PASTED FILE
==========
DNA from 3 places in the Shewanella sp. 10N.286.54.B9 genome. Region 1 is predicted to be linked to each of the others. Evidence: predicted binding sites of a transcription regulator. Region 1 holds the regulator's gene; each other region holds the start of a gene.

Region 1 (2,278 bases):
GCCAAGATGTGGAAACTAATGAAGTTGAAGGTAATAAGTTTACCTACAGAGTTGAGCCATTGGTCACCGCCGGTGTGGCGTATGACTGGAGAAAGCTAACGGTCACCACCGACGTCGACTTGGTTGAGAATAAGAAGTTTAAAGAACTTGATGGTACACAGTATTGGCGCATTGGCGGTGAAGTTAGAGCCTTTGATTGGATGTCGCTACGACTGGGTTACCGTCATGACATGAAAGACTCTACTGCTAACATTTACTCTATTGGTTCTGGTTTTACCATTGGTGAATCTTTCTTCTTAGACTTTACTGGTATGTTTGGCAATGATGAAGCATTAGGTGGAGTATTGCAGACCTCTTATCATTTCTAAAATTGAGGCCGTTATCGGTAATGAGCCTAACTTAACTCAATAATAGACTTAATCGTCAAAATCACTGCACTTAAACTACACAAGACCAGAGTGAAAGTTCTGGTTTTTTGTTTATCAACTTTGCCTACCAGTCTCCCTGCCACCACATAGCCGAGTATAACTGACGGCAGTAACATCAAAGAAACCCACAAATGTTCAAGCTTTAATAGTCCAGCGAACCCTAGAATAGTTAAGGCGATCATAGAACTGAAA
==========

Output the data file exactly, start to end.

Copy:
DNA from 3 places in the Shewanella sp. 10N.286.54.B9 genome. Region 1 is predicted to be linked to each of the others. Evidence: predicted binding sites of a transcription regulator. Region 1 holds the regulator's gene; each other region holds the start of a gene.

Region 1 (2,278 bases):
GCCAAGATGTGGAAACTAATGAAGTTGAAGGTAATAAGTTTACCTACAGAGTTGAGCCATTGGTCACCGCCGGTGTGGCGTATGACTGGAGAAAGCTAACGGTCACCACCGACGTCGACTTGGTTGAGAATAAGAAGTTTAAAGAACTTGATGGTACACAGTATTGGCGCATTGGCGGTGAAGTTAGAGCCTTTGATTGGATGTCGCTACGACTGGGTTACCGTCATGACATGAAAGACTCTACTGCTAACATTTACTCTATTGGTTCTGGTTTTACCATTGGTGAATCTTTCTTCTTAGACTTTACTGGTATGTTTGGCAATGATGAAGCATTAGGTGGAGTATTGCAGACCTCTTATCATTTCTAAAATTGAGGCCGTTATCGGTAATGAGCCTAACTTAACTCAATAATAGACTTAATCGTCAAAATCACTGCACTTAAACTACACAAGACCAGAGTGAAAGTTCTGGTTTTTTGTTTATCAACTTTGCCTACCAGTCTCCCTGCCACCACATAGCCGAGTATAACTGACGGCAGTAACATCAAAGAAACCCACAAATGTTCAAGCTTTAATAGTCCAGCGAACCCTAGAATAGTTAAGGCGATCATAGAACTGAAA